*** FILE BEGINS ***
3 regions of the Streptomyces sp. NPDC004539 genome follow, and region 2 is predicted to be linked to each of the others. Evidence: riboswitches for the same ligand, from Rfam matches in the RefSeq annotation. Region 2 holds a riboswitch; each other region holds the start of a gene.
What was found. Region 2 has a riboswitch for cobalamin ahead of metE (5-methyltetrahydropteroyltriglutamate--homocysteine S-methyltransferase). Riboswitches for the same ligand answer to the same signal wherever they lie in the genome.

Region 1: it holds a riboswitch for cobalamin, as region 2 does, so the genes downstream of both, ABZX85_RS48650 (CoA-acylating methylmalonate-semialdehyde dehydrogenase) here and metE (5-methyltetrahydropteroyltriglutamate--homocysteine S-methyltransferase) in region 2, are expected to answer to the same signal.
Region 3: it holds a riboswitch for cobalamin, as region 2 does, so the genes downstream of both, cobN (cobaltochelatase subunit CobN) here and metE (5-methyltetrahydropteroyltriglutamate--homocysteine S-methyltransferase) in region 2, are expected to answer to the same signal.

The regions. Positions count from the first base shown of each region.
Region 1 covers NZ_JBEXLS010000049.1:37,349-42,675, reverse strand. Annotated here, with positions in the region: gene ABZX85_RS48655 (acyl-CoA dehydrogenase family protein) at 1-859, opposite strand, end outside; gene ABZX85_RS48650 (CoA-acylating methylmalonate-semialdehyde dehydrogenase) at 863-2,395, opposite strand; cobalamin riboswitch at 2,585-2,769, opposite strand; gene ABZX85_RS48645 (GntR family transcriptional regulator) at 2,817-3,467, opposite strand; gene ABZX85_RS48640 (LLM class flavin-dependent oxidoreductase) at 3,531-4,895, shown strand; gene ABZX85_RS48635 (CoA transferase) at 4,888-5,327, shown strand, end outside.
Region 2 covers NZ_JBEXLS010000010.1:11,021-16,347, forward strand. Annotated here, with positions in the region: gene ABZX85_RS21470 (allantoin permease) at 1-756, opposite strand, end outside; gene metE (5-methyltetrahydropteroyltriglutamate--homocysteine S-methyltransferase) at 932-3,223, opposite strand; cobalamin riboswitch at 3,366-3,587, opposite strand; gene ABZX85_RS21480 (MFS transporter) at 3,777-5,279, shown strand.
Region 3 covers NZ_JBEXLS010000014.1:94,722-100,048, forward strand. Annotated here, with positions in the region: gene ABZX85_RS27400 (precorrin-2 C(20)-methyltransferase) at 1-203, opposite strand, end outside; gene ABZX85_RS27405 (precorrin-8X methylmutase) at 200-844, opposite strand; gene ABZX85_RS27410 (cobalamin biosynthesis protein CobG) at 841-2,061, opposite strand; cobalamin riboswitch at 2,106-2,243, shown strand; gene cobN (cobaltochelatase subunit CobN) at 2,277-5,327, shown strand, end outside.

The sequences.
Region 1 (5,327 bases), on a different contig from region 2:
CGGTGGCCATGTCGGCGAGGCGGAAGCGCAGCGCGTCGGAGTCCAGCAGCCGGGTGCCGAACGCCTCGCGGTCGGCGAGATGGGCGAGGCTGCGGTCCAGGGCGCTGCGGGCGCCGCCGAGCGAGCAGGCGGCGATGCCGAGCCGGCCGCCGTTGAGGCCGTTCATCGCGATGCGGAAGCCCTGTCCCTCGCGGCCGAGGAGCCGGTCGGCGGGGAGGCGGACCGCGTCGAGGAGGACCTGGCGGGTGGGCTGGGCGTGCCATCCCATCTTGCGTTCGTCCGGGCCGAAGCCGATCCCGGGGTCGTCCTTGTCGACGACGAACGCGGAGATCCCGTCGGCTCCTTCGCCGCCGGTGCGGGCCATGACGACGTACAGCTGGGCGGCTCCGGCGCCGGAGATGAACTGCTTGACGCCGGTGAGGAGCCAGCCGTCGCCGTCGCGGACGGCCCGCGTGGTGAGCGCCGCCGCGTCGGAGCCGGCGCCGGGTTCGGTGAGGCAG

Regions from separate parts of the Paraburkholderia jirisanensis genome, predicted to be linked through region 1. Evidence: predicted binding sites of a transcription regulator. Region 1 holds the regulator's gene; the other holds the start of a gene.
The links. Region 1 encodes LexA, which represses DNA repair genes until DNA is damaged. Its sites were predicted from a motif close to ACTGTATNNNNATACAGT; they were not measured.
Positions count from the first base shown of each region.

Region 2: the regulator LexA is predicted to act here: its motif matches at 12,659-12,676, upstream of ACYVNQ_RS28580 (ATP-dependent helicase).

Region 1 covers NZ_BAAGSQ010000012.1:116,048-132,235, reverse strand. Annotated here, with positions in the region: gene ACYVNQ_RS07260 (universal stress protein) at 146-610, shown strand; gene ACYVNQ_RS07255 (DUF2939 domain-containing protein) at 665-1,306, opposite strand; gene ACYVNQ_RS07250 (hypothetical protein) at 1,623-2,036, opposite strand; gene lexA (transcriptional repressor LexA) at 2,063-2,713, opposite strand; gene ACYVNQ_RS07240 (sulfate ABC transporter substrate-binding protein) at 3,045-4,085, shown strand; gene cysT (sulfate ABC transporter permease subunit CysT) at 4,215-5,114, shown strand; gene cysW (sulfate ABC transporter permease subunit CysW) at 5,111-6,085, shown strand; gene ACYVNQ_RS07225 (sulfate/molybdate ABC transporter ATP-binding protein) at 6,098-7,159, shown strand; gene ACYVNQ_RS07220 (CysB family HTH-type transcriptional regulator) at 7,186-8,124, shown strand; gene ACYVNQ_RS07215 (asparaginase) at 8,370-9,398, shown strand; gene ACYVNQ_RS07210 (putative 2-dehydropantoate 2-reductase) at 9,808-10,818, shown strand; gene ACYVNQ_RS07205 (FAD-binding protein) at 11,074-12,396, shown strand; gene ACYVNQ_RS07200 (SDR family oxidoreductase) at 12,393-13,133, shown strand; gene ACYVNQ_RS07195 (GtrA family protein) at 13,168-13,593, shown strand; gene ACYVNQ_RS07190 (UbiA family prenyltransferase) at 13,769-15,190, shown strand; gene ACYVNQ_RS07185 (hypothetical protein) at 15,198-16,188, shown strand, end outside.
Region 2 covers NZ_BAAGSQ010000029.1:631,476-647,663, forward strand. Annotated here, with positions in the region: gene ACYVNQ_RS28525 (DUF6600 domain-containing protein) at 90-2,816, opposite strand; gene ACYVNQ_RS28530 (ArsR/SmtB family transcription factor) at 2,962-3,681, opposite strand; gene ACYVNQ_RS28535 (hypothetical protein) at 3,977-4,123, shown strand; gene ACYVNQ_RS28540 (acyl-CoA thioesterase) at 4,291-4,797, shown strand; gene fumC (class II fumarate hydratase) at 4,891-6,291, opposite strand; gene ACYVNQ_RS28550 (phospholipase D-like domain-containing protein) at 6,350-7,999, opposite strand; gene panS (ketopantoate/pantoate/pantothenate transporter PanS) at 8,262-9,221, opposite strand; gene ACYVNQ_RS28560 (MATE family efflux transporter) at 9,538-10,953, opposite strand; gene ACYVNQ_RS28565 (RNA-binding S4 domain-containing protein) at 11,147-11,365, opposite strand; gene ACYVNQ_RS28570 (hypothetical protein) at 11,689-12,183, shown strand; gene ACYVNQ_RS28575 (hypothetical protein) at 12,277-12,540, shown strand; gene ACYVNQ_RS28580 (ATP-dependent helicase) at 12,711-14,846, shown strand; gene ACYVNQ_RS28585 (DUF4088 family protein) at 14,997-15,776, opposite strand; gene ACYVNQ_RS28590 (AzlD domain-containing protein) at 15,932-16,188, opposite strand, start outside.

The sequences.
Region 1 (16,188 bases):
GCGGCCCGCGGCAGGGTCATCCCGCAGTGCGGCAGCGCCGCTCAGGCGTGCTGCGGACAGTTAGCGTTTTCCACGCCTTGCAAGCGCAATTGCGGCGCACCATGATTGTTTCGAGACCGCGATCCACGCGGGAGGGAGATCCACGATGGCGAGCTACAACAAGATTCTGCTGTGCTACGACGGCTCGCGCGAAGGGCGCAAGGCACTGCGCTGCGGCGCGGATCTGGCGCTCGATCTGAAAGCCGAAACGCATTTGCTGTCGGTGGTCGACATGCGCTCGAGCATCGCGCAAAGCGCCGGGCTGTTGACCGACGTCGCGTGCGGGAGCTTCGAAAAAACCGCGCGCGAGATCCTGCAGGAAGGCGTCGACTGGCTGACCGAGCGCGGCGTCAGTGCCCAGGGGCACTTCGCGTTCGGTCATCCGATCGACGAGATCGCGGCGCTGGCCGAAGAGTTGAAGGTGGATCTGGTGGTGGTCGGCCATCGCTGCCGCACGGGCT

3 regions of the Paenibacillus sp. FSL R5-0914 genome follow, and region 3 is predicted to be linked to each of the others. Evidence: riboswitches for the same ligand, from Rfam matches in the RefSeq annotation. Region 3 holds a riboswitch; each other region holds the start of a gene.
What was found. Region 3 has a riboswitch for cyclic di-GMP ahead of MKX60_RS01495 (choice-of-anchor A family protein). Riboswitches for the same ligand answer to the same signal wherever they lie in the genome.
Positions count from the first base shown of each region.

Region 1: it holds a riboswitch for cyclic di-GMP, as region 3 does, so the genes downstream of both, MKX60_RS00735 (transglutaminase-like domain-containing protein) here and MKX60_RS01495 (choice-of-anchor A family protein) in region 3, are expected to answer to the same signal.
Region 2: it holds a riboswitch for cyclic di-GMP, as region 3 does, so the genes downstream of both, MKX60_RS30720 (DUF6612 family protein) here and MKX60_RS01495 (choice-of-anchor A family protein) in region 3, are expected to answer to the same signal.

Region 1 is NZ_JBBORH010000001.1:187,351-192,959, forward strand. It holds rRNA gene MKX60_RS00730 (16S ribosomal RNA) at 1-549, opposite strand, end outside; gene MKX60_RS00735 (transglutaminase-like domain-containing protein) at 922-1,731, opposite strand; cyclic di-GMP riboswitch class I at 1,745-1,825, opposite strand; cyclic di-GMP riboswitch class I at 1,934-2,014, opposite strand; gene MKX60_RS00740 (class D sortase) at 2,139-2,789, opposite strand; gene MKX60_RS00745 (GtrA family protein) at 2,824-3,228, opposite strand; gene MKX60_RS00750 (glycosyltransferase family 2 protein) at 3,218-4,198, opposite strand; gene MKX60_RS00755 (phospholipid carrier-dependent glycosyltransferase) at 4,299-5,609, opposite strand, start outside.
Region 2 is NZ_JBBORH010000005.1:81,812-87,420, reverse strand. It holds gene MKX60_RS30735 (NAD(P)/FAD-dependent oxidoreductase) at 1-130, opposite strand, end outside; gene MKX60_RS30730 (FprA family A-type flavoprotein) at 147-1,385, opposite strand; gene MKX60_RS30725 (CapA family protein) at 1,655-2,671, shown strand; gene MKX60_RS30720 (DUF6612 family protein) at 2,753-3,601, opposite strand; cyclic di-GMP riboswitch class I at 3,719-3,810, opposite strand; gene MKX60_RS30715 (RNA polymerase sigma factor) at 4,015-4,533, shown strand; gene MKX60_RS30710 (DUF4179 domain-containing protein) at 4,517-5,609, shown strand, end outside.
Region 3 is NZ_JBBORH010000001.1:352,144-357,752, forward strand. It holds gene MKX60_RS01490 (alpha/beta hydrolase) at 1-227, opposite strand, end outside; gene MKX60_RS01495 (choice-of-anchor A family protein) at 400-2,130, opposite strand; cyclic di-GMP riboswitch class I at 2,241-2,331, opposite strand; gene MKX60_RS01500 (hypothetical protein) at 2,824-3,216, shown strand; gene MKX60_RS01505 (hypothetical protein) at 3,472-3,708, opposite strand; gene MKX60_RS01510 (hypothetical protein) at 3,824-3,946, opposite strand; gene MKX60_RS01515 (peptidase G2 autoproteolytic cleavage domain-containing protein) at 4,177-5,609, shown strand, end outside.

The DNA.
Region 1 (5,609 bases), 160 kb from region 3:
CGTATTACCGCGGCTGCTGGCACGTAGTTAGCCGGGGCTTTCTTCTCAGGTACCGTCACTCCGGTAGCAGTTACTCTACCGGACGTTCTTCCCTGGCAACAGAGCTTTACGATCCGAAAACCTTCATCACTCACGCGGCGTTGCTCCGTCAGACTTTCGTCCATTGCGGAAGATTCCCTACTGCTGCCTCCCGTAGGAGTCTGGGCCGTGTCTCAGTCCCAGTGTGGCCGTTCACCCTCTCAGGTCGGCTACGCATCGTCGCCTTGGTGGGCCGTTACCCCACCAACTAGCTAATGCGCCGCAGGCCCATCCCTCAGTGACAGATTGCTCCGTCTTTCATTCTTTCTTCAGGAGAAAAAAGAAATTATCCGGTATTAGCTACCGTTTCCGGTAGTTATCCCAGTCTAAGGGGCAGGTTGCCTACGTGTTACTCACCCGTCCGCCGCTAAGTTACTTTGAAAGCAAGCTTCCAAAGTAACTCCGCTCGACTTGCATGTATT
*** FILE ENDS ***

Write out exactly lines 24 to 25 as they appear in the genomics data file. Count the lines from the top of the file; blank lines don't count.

Region 1: it holds a riboswitch for cyclic di-GMP, as region 3 does, so the genes downstream of both, MKX60_RS00735 (transglutaminase-like domain-containing protein) here and MKX60_RS01495 (choice-of-anchor A family protein) in region 3, are expected to answer to the same signal.
Region 2: it holds a riboswitch for cyclic di-GMP, as region 3 does, so the genes downstream of both, MKX60_RS30720 (DUF6612 family protein) here and MKX60_RS01495 (choice-of-anchor A family protein) in region 3, are expected to answer to the same signal.